WHAT WE’RE READING THIS WEEK: Take me out to the ball game tobacco free

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Batting tobacco out of the park

It’s the opening week of major league baseball in the United States and in Canada’s biggest city — the home of the Toronto Blue Jays.

This season is a little different as a handful of baseball cities are coming together to fight tobacco. That movement is creating steam in New York City where its mayor, Bill De Blasio,  signed a bill Wednesday (April 6, 2015) that bans the use of smokeless tobacco products at all ticketed baseball stadiums, sports arenas, and recreation areas.

Similar bans have already been put in place at ball parks in Los Angeles, San Francisco, and Boston.

This has been the result of a campaign that the American Lung Association partnered in, called Knock Tobacco Out of the Park. The campaign was created to make sure sights of seeing players stuff large wads of tobacco into their mouths becomes a thing of the past.

The American Lung Association says MLB players have a major effect on whether kids — especially young boys — start using smokeless tobacco.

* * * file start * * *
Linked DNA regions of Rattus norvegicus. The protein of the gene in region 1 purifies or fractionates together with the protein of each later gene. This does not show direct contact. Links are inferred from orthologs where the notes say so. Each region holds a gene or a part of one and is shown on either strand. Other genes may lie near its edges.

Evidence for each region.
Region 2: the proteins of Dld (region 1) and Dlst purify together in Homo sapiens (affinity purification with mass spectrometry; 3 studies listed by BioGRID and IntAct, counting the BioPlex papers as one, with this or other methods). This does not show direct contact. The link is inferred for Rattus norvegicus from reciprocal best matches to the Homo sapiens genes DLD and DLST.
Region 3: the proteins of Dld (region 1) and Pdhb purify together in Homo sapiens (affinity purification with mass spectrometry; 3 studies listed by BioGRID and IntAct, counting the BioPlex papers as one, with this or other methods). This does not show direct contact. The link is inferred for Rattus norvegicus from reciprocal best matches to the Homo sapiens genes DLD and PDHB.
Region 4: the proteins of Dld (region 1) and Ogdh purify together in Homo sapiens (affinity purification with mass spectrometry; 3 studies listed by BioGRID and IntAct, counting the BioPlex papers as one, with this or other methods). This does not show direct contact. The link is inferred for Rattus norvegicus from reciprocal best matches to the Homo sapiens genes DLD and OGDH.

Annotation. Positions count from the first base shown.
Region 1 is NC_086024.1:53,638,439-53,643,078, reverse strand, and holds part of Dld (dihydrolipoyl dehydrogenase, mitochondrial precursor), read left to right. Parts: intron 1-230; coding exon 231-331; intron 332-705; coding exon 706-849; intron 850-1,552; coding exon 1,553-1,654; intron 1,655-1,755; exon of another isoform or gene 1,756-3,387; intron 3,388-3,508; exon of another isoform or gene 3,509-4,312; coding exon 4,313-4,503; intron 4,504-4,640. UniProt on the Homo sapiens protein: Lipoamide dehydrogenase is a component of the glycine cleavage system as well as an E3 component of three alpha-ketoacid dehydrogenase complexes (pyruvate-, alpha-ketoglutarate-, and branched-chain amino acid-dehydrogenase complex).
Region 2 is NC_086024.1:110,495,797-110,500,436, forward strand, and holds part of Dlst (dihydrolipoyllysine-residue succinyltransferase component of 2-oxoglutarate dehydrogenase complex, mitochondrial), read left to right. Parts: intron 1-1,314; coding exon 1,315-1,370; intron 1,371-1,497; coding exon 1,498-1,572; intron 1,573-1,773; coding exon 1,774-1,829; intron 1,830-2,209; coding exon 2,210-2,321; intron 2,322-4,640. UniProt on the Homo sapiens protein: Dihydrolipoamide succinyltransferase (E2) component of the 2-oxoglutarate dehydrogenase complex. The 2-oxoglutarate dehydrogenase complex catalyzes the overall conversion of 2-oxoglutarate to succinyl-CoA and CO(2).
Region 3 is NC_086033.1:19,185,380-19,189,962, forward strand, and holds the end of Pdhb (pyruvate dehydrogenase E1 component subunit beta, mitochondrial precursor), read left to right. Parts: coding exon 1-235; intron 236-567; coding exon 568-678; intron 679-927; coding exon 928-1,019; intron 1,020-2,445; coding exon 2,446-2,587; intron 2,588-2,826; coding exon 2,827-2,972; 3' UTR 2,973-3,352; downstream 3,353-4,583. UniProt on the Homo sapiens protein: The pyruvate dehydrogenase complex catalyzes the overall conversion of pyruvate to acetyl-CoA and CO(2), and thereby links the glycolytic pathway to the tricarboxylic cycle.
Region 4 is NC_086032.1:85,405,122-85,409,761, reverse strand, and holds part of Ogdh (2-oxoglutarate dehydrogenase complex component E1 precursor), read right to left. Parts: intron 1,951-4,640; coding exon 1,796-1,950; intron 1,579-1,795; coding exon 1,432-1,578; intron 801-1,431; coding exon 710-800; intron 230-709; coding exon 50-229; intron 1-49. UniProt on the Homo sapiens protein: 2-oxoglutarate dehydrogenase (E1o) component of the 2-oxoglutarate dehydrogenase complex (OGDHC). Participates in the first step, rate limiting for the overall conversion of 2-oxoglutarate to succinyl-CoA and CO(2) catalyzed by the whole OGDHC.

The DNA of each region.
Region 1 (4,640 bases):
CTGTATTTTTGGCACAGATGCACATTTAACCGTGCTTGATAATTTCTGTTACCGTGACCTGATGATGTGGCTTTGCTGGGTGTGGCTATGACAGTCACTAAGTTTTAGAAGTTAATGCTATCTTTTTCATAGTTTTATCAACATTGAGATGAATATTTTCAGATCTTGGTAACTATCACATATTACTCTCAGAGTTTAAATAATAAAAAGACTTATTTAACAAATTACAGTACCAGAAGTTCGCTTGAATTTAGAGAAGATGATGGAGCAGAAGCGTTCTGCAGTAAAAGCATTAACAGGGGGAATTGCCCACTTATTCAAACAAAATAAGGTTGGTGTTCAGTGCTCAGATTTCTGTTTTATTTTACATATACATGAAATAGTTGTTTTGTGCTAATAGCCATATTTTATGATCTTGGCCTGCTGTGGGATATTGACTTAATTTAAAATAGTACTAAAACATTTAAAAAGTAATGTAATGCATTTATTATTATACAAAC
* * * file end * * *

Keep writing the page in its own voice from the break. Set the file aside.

Acbaseball-game-1316732-639x852cording to a a September 2015 report from the Centres for Disease Control and Prevention, high school athletes are using smokeless tobacco at close to half the rate of non-athletes. Smokeless tobacco rates among high school athletes also jumped by more than 11 per cent from 2001 to 2013. And the report shows that smokeless tobacco rates among high school athletes are alarming high at 17.3 per cent in 2013.

The American Lung Association cites that smokeless tobacco — which has dangerous risks to health, including oral, pancreatic and esophageal cancer — is being marketed to children. Roughly $503.2 million is being spent by smokeless tobacco companies to market their products.

Asthma inhalers celebrate 60th anniversary

The Guardian: Asthma Inhalers Celebrate 60th Anniversary With Debate on Over-Prescription, published April 8, 2015

asthma-inhaler-1419833-639x424The Guardian has helped remind us that an inhaler, an important tool to help those with asthma manage their symptoms, is celebrating its 60th anniversary.

Report Harpon Siddique take a look at how the inhaler has  been credited for saving the lives of millions of people, and how a debate is surfacing on how the inhaler has been, in his words, “in a sense, a victim of its own success.”

The entire story is an interesting look into the inhalers that have been around since 1956. Let us know what you think? Do you have a story about how your inhaler helped you? Send us an email.